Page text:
The Jade and the Pearl (2010) Movie Review

“The Jade and the Pearl” is the third release from the new Shaw Brother and TVB television network team, and sees them this time tackling the enduringly popular period set romantic comedy genre. Directed by Janet Chun (“La Lingerie”, and the recent “La Comedie Humaine”), the film is unsurprisingly a who’s who of young talent from TVB and the co-producing Emperor Entertainment, headlined by stars Raymond Lam, Charlene Choi, Wong Cho Lam, and Joey Yung.

The film gets down to instantly recognisable business as the spoiled Princess Yan (Charlene Choi) accidentally meets the unknowing General Cheng (Raymond Lam) at a speed dating style matchmaking event. Inevitably, when the princess is chosen to marry the prince of the distant nation of Far Far Away, the general is given the task of escorting her through the wilds. Even more inevitably, after a touch of spirited banter, the two fall in love, only to be separated when attacked by a ragtag bunch of bandits led by the not very fierce San Niang (Joey Yung). The poor princess develops amnesia and shacks up with lowly storyteller Ling Gankai (Wong Cho Lam), while the general is imprisoned by the bandits and finds himself the object of San Niang’s affections.

Doubtless any viewers even vaguely familiar with the form will know exactly where the film is going from the very start, though to its credit, whilst inherently predictable, “The Jade and the Pearl” is a cheerful and unpretentious affair. Similarly, though the plot itself is negligible at best, it does generally hit the right notes, managing to at least generate a touch of dramatic interest as to who will end up with who. Even for those who don’t particularly care much on this score, the film is still an enjoyably light ride, refusing to take itself too seriously and throwing in plenty of gags, with the usual mix of winks at the camera, silliness and modern pop culture references. This results in a lot of the old favourites being dredged up, such as cross dressing, wacky misunderstandings and other assorted gags, most of which are at least mildly amusing. Chun’s direction is pedestrian, and the film does suffer in places from sudden lurches in pace, though this never detracts too much from its overall sense of fun.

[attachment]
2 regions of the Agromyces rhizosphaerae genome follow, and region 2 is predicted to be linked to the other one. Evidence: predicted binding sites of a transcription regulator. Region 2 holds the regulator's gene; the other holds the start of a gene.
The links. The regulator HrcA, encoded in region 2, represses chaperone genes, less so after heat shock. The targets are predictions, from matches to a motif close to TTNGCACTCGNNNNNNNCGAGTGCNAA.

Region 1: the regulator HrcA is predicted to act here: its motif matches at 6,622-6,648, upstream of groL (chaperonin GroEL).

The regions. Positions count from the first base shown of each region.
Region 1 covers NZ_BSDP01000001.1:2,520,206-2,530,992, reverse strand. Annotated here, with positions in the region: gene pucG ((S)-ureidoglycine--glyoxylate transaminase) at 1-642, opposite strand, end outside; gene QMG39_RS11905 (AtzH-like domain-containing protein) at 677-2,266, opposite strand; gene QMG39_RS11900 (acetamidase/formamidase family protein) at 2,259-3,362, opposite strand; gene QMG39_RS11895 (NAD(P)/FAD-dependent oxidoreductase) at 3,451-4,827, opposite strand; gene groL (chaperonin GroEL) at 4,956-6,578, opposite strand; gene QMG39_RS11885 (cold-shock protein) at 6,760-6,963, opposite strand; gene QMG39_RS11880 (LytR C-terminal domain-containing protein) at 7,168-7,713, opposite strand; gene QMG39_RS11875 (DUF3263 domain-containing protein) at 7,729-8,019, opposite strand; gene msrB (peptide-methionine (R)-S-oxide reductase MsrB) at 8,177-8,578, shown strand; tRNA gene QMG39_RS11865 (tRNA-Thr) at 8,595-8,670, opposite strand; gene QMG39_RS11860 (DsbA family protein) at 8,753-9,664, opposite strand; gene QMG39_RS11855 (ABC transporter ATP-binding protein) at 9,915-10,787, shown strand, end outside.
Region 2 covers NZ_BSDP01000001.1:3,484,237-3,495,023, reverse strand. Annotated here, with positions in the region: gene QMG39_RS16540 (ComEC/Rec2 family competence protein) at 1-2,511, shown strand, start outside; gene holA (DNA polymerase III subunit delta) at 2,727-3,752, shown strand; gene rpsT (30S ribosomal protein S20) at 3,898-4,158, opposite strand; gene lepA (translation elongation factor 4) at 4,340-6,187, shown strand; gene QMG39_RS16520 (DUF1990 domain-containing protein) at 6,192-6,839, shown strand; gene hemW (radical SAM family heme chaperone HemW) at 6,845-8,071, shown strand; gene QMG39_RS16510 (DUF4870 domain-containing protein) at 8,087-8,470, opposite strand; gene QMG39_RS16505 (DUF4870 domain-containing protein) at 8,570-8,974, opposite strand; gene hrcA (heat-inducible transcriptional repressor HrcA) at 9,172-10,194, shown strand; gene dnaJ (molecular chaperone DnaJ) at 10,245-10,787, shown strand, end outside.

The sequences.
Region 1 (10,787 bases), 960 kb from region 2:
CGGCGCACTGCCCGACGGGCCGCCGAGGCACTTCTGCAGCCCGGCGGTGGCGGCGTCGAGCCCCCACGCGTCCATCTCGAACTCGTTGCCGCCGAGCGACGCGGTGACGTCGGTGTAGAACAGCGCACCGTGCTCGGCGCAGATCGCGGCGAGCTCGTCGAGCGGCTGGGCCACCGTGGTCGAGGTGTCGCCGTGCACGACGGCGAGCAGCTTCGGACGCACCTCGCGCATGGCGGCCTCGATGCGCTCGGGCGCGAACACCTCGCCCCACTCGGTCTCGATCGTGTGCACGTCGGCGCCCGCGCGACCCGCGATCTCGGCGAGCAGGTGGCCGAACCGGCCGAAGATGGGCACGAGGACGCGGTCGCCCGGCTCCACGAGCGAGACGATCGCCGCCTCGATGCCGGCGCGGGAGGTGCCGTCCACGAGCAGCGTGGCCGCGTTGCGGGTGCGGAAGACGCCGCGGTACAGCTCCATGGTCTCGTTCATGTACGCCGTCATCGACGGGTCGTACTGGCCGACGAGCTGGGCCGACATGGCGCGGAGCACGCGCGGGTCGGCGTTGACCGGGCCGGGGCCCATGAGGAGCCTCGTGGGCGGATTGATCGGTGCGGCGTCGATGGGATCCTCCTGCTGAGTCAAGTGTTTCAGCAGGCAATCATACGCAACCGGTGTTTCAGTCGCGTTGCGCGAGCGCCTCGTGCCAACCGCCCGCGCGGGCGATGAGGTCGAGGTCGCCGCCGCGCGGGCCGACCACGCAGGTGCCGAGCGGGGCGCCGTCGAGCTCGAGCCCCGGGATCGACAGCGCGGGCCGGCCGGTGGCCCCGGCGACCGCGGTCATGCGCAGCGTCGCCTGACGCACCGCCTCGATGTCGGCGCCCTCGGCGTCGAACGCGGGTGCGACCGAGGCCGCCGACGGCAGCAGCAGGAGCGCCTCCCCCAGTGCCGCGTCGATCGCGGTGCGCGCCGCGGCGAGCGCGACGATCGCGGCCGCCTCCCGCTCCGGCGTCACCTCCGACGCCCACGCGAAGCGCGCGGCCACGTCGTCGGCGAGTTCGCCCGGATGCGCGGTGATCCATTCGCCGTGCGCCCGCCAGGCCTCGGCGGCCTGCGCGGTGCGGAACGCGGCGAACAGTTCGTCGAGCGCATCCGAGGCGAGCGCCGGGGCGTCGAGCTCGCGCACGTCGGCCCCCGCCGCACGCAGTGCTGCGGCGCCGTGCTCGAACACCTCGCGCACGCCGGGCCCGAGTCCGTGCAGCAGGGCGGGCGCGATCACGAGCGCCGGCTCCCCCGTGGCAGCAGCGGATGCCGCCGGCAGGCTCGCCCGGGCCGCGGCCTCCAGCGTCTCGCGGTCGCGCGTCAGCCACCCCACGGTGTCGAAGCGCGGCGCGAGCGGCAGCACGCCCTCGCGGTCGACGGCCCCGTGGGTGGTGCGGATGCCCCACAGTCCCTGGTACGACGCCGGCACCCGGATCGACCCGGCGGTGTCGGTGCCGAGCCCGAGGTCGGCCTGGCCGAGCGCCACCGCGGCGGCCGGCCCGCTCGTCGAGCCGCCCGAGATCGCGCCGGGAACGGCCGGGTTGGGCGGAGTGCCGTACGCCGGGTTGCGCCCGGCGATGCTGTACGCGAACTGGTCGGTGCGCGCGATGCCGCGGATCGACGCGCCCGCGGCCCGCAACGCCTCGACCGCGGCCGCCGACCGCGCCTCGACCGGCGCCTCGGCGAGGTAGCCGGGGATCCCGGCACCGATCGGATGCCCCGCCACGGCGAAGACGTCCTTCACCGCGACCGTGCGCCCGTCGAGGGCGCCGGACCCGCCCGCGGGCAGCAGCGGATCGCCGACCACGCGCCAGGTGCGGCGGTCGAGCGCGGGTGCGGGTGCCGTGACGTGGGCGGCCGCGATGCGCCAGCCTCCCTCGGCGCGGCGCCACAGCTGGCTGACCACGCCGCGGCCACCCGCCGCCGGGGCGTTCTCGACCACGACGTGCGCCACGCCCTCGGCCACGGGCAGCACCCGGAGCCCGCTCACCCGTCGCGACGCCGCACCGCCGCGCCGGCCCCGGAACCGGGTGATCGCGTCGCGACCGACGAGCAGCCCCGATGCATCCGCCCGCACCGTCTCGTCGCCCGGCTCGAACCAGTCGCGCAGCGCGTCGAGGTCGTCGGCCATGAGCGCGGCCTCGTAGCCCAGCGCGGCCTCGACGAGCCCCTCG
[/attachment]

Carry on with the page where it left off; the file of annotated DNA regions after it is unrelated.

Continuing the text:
Obviously, the cast of famous faces are the main attraction here, and fans of the stars will certainly have a field day, with at least one of the 4 leads being on screen at all times, usually in close up. Whilst none of them play roles that are even remotely challenging or different to their usual screen personas, they all appear to have had a fine old time clowning around, which makes the film far more palatable than it might otherwise have been. Charlene Choi gets most of the screen time, predictably playing it alternately cute and shrill in likeable enough fashion, with Raymond Lam exuding manly cluelessness as he trails around after her. Although Wong Cho Lam, and Joey Yung to an extent play second fiddle as the other potential love interests, they do manage to score a few silly scenes.

Although none of this is really enough to make “The Jade and the Pearl” particularly memorable, it’s enjoyable enough and passes the time painlessly thanks to a few funny moments and a general air of lively tomfoolery. Fans of the 4 leads certainly won’t be disappointed, and the film does work well as a star vehicle, giving them lots of chances to look good as they breeze through the inconsequential material.

Janet Chun (director) / Hing-Ka Chan (screenplay)
CAST: Raymond Lam … Ching Hin
Charlene Choi … Princess Yin
Joey Yung … Chuk Sam-leung
Cho-lam Wong … Ling Kam-hoi
Macy Chan … Princess Wah
Shuang Chen … Chui-luk
Steven Cheung … Thief Fan


Buy The Jade and the Pearl on DVD